The “Einstieg Deutsch” language learning app of the German Adult Education Association (DVV) recently won the German Online Communication Award and the Comenius Edumedia Award. This is a considerable commendation for this digital learning tool, which provides refugees and immigrants with their very first opportunity to learn some German and acquire useful phrases for use in basic communication.
We started developing the app right in the middle of what was perceived as a “refugee crisis” in Germany. The influx of more than one million refugees in 2015 and 2016 was accompanied by huge efforts to provide housing, medical support, … – and education for all the newcomers.
The German Volkshochschulen (adult education centres) were stretched to their limits in this situation. There was a severe shortage of German classes and qualified teachers for German as a second language. Immigrants and refugees are still waiting for months to be able to enrol in what is known as “integration courses”. Furthermore, a large part of the refugee population is completely excluded from such courses due to their legal status or country of origin.
The “Einstieg Deutsch” language learning app is not meant to replace such courses, but it can help to bridge the waiting period and generally help in the acquisition of German. Exercises focus on listening, comprehension and reproduction of oral phrases in order to improve oral proficiency – speaking and listening – on the basic language level A1 (CEFR).
The app aims to impart basic skills in German through “chunk learning”. “Chunks” are fixed expressions such as “How are you?”, and routines which for instance introduce a polite request such as “Could you please…?” These useful phrases help to quickly acquire basic communication skills, and generally facilitate social contact with the German-speaking population.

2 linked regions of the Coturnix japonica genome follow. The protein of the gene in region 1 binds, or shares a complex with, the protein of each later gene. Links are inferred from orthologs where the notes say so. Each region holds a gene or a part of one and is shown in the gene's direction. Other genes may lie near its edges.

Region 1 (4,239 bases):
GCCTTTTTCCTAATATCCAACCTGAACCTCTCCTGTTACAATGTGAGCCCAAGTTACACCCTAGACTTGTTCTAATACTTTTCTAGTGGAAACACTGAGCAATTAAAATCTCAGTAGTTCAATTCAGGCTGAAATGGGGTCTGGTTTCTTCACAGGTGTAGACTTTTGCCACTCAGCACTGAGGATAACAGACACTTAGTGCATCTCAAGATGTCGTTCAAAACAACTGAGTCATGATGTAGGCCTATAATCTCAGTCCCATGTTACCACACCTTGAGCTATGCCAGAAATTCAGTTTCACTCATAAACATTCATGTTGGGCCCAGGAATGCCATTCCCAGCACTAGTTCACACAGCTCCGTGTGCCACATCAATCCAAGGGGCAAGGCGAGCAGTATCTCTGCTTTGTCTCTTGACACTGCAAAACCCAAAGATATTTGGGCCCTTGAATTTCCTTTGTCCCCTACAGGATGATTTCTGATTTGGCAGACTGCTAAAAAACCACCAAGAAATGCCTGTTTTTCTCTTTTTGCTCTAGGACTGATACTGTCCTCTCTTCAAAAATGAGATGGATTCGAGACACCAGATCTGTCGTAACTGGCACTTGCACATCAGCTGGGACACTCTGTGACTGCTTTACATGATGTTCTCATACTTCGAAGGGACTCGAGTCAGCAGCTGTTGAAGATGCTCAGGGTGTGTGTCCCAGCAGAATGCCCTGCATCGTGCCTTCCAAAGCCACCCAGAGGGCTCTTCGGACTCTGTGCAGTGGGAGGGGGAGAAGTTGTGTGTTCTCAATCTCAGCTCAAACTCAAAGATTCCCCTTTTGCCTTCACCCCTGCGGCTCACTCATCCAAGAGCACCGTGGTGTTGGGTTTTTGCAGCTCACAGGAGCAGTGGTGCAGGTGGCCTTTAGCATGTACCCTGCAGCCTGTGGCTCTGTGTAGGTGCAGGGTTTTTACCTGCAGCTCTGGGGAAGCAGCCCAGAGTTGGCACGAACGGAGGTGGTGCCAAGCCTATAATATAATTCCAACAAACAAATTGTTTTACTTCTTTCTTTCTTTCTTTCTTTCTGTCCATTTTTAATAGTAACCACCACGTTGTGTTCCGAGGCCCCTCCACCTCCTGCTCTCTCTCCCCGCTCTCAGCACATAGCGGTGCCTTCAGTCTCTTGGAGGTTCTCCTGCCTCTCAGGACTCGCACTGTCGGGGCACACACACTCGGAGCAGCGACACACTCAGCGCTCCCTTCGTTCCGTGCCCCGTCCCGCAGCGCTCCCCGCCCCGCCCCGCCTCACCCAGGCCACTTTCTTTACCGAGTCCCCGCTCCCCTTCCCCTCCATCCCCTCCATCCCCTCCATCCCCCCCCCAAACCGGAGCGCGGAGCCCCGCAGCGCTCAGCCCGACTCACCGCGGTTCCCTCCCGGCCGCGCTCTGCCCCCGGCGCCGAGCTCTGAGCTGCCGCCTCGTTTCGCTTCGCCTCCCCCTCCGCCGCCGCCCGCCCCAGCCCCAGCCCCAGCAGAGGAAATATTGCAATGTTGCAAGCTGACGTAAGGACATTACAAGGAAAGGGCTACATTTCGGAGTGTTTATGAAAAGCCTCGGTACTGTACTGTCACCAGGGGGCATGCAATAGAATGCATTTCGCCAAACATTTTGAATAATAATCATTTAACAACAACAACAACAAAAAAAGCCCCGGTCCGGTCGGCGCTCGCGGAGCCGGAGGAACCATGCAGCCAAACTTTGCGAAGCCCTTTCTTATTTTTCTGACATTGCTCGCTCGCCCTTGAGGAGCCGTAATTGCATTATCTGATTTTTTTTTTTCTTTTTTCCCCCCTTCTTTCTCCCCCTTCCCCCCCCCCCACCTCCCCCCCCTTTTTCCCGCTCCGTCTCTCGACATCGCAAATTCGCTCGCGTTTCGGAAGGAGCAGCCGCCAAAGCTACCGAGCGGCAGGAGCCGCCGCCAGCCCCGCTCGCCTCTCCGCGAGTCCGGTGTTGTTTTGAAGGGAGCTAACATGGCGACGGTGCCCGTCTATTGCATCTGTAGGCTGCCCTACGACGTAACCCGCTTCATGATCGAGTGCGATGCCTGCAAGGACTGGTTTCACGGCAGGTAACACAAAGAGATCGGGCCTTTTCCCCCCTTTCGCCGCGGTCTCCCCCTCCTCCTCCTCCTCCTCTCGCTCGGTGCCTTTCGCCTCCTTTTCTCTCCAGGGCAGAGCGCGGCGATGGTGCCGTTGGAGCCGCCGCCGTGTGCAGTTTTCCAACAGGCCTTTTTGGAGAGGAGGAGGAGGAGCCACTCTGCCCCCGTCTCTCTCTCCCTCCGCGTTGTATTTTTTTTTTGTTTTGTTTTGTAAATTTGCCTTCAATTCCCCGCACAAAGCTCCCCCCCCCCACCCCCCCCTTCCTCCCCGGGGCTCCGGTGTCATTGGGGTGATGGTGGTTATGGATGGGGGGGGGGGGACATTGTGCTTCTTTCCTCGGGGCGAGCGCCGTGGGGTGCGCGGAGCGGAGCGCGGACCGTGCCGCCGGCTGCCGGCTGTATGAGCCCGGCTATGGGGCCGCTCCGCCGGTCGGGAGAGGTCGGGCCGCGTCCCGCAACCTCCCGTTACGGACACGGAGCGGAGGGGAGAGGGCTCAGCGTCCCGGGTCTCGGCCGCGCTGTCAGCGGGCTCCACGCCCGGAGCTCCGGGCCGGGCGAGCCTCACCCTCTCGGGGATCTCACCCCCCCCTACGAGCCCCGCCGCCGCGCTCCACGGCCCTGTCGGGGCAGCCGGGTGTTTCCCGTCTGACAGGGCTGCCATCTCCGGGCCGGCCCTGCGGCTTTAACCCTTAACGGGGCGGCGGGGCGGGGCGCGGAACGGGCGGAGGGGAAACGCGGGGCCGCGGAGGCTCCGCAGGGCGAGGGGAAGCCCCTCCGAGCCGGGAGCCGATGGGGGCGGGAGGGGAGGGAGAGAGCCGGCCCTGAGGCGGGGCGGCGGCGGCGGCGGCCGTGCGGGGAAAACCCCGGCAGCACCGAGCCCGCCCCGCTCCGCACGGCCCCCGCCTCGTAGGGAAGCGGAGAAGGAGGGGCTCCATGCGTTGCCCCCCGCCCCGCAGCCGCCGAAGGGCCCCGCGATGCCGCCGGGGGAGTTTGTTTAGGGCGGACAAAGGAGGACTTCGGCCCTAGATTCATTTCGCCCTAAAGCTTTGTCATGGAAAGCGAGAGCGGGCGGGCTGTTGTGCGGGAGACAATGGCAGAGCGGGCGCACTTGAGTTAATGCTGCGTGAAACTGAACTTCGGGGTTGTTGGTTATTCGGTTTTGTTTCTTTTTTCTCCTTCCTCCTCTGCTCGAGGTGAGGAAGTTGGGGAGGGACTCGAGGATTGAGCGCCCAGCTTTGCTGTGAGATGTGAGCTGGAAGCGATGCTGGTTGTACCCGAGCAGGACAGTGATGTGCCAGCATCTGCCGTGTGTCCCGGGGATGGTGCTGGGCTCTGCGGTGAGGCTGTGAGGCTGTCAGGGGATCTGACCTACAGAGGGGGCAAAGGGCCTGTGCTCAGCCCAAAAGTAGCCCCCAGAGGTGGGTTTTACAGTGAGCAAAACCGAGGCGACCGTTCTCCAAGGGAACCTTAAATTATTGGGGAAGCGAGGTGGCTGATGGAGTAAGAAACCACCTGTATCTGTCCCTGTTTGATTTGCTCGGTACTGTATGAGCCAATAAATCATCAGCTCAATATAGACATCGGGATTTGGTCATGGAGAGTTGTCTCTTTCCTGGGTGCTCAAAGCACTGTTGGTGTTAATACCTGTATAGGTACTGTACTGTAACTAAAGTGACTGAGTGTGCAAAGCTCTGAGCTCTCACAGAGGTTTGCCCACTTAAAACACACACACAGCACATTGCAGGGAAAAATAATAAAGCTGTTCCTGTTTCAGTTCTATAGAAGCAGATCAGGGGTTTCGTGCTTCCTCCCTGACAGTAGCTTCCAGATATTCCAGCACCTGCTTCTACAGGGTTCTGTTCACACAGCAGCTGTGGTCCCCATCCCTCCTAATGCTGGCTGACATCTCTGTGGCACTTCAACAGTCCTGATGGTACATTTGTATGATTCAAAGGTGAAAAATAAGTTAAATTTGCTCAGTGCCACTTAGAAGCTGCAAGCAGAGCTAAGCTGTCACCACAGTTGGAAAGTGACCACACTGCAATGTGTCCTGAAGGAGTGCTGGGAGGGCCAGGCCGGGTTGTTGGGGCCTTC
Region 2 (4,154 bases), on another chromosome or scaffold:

Slide shows with subtitles and audio support show communicative scenarios. The protagonists are people from Eritrea, Syria and Afghanistan. The chapters deal with questions of everyday life and help refugees communicate in situations where no translation is normally available, for instance when consulting a doctor, or when communicating with the accommodation facility management and with the security forces.
The app has been translated into ten languages (Arabic, Dari, English, Farsi, French, Kurmanci, Pashto, Tigrinya, Turkish and Urdu). In addition to world languages such as English and French, we decided to include the native languages of the regions of origin of the largest numbers of refugees. We even managed to include Tigrinya, despite the fact that this language was not supported by iOS and Android.
More than 37,000 individuals have downloaded the app since it was launched in 2016. It is also widely used in language classes and in volunteer work, and has been introduced as a tool and a resource for self-directed learning in adult education centres, community centres and public libraries. The feedback from learners and teachers is very positive. 53-year-old Nader from Syria for example, who is learning German at the Adult Education Centre in Hof rural district, stresses that he appreciates most that the digital tool has enabled him to learn independently and at his own pace. Teachers from Teltow-Fläming Adult Education Centre report that introverted students become less inhibited after practicing their language skills and enhancing their oral performance with the app.
The “Einstieg Deutsch” app is free of any charge, and is available for iOS and Android in the App Store and the Google Play Store.
“Einstieg Deutsch” is a German language learning app for refugees developed by the German Adult Education Association (DVV) and funded by the German Federal Ministry of Education and Research (BMBF). More information: https://portal-deutsch.de/en/lernen/deutsch-lernen/einstieg-deutsch-die-sprachlern-app/